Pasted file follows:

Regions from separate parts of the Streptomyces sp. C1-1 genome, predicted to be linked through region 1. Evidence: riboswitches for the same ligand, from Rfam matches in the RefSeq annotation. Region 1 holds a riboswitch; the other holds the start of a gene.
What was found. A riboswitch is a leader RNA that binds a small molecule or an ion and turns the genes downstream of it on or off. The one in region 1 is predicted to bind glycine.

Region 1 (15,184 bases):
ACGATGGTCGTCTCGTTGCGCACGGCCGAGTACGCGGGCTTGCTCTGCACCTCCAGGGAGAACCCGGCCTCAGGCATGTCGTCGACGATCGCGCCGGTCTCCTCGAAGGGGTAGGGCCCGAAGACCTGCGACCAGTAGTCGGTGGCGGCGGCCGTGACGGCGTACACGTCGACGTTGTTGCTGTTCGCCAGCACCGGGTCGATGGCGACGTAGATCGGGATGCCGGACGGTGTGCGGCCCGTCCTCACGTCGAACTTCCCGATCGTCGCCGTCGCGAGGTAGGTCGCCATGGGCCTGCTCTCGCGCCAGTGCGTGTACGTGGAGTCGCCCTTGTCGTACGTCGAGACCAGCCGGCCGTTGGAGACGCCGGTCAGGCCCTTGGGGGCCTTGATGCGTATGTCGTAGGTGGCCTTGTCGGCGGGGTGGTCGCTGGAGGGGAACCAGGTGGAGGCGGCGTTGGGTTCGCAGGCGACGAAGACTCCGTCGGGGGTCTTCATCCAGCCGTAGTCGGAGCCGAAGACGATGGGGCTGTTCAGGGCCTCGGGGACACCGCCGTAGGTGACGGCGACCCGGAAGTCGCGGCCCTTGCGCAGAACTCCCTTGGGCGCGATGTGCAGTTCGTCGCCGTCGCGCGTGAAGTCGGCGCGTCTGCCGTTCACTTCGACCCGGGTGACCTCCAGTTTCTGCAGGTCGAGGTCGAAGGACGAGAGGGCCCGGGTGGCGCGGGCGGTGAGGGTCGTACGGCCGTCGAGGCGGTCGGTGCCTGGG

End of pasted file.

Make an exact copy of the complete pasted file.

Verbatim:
Regions from separate parts of the Streptomyces sp. C1-1 genome, predicted to be linked through region 1. Evidence: riboswitches for the same ligand, from Rfam matches in the RefSeq annotation. Region 1 holds a riboswitch; the other holds the start of a gene.
What was found. A riboswitch is a leader RNA that binds a small molecule or an ion and turns the genes downstream of it on or off. The one in region 1 is predicted to bind glycine.

Region 1 (15,184 bases):
ACGATGGTCGTCTCGTTGCGCACGGCCGAGTACGCGGGCTTGCTCTGCACCTCCAGGGAGAACCCGGCCTCAGGCATGTCGTCGACGATCGCGCCGGTCTCCTCGAAGGGGTAGGGCCCGAAGACCTGCGACCAGTAGTCGGTGGCGGCGGCCGTGACGGCGTACACGTCGACGTTGTTGCTGTTCGCCAGCACCGGGTCGATGGCGACGTAGATCGGGATGCCGGACGGTGTGCGGCCCGTCCTCACGTCGAACTTCCCGATCGTCGCCGTCGCGAGGTAGGTCGCCATGGGCCTGCTCTCGCGCCAGTGCGTGTACGTGGAGTCGCCCTTGTCGTACGTCGAGACCAGCCGGCCGTTGGAGACGCCGGTCAGGCCCTTGGGGGCCTTGATGCGTATGTCGTAGGTGGCCTTGTCGGCGGGGTGGTCGCTGGAGGGGAACCAGGTGGAGGCGGCGTTGGGTTCGCAGGCGACGAAGACTCCGTCGGGGGTCTTCATCCAGCCGTAGTCGGAGCCGAAGACGATGGGGCTGTTCAGGGCCTCGGGGACACCGCCGTAGGTGACGGCGACCCGGAAGTCGCGGCCCTTGCGCAGAACTCCCTTGGGCGCGATGTGCAGTTCGTCGCCGTCGCGCGTGAAGTCGGCGCGTCTGCCGTTCACTTCGACCCGGGTGACCTCCAGTTTCTGCAGGTCGAGGTCGAAGGACGAGAGGGCCCGGGTGGCGCGGGCGGTGAGGGTCGTACGGCCGTCGAGGCGGTCGGTGCCTGGG